Thursday, December 8, 2011

John Pym

‘…There were, however, two of the household at Woodstock, who appeared not so entirely reconciled with Louis Kerneguy or his purposes. The one was Bevis, who seemed, from their first unfriendly rencontre, to have kept up a pique against their new guest, which no advances on the part of Charles were able to soften. If the page was by chance left alone with his young mistress, Bevis chose always to be of the party; came close by Alice's chair, and growled audibly when the gallant drew near her. "It is a pity," said the disguised prince, "that your Bevis is not a bull-dog, that we might dub him a roundhead at once— He is too handsome, too noble, too aristocratic, to nourish those inhospitable prejudices against a poor houseless cavalier. I am convinced the spirit of Pym1  or Hampden.

1) John Pym (1584-1643), the Parliamentary leader, prominent in the impeachment of Buckingham, Strafford and Laud. He was one of the "five members" whose attempted arrest by Charles I in January. 1, 1642 hastened the outbreak of civil war.’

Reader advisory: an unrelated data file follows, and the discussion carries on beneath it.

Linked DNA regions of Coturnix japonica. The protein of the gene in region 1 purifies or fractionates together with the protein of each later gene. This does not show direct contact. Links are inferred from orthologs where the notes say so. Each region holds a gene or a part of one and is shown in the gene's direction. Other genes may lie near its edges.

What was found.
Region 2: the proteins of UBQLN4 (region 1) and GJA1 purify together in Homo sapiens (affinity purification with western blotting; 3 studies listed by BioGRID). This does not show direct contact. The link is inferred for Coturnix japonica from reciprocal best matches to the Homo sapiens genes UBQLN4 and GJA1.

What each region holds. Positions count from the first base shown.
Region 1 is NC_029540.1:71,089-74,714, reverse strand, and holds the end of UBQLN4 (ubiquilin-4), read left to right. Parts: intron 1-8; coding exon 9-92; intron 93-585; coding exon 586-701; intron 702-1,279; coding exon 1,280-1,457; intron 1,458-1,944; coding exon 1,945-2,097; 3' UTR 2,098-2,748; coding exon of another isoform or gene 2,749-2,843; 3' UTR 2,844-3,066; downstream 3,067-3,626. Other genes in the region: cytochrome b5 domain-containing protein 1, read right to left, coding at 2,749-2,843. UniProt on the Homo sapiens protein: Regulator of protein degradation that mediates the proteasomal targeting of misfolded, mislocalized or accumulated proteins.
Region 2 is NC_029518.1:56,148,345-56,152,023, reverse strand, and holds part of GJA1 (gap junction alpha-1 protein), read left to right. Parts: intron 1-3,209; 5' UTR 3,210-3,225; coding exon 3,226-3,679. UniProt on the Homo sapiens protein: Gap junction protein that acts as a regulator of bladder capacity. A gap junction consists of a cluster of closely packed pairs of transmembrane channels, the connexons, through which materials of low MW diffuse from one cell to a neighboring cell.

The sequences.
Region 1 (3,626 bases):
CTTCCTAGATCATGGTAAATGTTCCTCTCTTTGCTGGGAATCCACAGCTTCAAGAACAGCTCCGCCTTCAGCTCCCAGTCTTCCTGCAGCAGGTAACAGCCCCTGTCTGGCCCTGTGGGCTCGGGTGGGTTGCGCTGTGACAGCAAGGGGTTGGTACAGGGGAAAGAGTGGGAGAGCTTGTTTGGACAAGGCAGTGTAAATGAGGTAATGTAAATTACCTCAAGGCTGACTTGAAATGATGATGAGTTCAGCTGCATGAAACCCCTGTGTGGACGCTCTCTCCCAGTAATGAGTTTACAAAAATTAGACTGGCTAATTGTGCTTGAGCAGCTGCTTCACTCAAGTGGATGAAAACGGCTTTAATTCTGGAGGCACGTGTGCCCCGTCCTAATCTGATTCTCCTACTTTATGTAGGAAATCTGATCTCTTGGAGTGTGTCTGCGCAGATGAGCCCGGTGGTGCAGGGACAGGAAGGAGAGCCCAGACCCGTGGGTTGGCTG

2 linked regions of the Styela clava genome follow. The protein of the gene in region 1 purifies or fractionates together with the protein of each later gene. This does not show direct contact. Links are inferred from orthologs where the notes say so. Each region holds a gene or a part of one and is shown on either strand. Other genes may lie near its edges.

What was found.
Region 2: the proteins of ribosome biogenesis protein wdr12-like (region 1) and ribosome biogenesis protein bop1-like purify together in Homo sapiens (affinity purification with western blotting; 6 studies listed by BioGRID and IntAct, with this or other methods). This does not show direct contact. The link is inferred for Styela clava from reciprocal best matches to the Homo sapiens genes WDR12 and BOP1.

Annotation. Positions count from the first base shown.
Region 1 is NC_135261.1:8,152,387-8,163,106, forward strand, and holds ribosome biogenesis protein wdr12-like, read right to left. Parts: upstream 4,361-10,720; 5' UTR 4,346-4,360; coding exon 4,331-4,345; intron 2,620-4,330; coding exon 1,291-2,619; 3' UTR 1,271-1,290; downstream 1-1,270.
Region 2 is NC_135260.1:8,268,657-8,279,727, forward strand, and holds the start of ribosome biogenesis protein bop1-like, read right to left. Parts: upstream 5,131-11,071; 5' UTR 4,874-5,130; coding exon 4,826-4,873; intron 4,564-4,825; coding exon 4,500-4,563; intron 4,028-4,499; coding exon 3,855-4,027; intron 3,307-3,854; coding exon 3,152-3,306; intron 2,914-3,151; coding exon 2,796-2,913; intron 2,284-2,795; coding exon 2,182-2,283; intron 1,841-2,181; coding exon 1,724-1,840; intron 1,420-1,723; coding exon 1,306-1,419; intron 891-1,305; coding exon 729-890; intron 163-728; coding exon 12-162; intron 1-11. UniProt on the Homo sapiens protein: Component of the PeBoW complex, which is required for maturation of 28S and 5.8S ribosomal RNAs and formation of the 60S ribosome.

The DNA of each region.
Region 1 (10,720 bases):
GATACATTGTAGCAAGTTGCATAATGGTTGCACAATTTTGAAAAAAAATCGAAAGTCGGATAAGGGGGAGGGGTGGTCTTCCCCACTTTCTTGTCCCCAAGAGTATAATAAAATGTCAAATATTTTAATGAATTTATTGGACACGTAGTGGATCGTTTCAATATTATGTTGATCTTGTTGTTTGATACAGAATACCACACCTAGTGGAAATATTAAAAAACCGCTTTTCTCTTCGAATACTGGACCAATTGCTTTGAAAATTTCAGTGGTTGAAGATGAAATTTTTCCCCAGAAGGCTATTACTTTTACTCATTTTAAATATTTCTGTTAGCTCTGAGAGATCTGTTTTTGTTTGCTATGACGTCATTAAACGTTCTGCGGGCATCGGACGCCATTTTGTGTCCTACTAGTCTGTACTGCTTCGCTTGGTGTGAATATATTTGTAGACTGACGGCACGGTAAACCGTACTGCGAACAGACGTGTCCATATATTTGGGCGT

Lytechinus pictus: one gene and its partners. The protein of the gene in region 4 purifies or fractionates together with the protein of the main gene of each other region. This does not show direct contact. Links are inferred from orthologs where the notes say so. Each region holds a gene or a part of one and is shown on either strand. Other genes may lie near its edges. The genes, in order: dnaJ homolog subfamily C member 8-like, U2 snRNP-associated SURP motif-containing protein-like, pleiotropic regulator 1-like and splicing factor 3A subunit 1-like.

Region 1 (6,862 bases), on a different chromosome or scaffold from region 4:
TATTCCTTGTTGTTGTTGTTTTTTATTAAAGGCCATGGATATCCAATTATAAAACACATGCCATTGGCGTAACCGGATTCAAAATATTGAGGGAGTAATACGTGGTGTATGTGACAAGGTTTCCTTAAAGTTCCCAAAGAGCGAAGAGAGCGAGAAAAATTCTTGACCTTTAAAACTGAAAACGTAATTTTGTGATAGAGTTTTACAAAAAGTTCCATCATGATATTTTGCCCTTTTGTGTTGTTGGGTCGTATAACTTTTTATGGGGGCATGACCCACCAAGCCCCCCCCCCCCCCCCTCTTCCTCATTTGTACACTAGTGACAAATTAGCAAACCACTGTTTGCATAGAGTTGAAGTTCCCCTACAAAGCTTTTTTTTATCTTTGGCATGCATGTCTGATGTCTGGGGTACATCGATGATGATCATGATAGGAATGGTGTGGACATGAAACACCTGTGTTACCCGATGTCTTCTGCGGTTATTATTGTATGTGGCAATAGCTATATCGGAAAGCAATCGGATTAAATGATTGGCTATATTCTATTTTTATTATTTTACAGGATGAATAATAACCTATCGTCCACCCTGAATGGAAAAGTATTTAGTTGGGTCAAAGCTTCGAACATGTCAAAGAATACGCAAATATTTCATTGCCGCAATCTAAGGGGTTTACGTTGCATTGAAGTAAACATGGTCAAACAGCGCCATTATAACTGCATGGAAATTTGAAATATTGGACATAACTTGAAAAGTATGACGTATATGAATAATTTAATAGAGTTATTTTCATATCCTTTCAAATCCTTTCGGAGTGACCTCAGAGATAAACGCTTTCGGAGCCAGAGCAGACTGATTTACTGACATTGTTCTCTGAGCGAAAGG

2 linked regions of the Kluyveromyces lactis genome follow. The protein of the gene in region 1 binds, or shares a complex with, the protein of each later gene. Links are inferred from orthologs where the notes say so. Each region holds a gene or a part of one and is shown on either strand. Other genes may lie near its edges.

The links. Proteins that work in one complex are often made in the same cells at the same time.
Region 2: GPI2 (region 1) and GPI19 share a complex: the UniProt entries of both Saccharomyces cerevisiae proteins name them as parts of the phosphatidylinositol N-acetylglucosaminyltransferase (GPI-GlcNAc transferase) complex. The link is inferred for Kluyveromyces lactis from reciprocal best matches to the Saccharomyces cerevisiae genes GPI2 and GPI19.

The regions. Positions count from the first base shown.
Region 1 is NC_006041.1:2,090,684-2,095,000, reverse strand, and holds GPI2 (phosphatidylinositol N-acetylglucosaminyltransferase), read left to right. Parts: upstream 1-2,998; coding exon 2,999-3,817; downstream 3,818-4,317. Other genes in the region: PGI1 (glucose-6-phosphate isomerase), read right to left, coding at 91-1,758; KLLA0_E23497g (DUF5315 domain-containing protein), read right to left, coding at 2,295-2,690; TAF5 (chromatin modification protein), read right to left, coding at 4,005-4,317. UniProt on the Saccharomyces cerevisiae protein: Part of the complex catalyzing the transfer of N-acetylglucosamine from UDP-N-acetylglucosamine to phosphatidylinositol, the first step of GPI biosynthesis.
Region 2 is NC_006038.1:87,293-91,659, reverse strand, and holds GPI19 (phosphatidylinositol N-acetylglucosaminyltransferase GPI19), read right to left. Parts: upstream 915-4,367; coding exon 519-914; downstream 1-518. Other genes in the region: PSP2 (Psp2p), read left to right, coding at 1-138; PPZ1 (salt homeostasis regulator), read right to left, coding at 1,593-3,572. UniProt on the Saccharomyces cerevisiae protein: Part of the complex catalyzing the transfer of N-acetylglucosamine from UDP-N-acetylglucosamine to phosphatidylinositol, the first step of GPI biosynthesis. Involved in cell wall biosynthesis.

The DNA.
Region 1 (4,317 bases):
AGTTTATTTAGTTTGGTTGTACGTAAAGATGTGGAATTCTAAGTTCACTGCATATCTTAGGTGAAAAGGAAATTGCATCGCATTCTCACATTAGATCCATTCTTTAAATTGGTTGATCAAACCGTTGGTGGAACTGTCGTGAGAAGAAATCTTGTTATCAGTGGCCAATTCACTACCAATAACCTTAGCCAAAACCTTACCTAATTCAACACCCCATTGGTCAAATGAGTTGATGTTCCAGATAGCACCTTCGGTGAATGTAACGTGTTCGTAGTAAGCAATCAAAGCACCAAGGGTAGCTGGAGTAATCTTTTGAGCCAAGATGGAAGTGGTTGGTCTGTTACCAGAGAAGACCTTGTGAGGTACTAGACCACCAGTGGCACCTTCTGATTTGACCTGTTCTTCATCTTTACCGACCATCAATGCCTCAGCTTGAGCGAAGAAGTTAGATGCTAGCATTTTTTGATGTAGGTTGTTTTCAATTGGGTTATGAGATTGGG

Puritan John Pym was a leader in the Long Parliament, and was very much in opposition to King Charles I, as the note to the text of Walter Scott’s “Woodstock” above attests.  “Woodstock” was set in 1651, around Charles I’s son Charles II’s escape from England.  Among other accomplishments, John Pym also negotiated the Solemn League and Covenant in 1643, not long before his death, which occurred on December 8th, 1643. 

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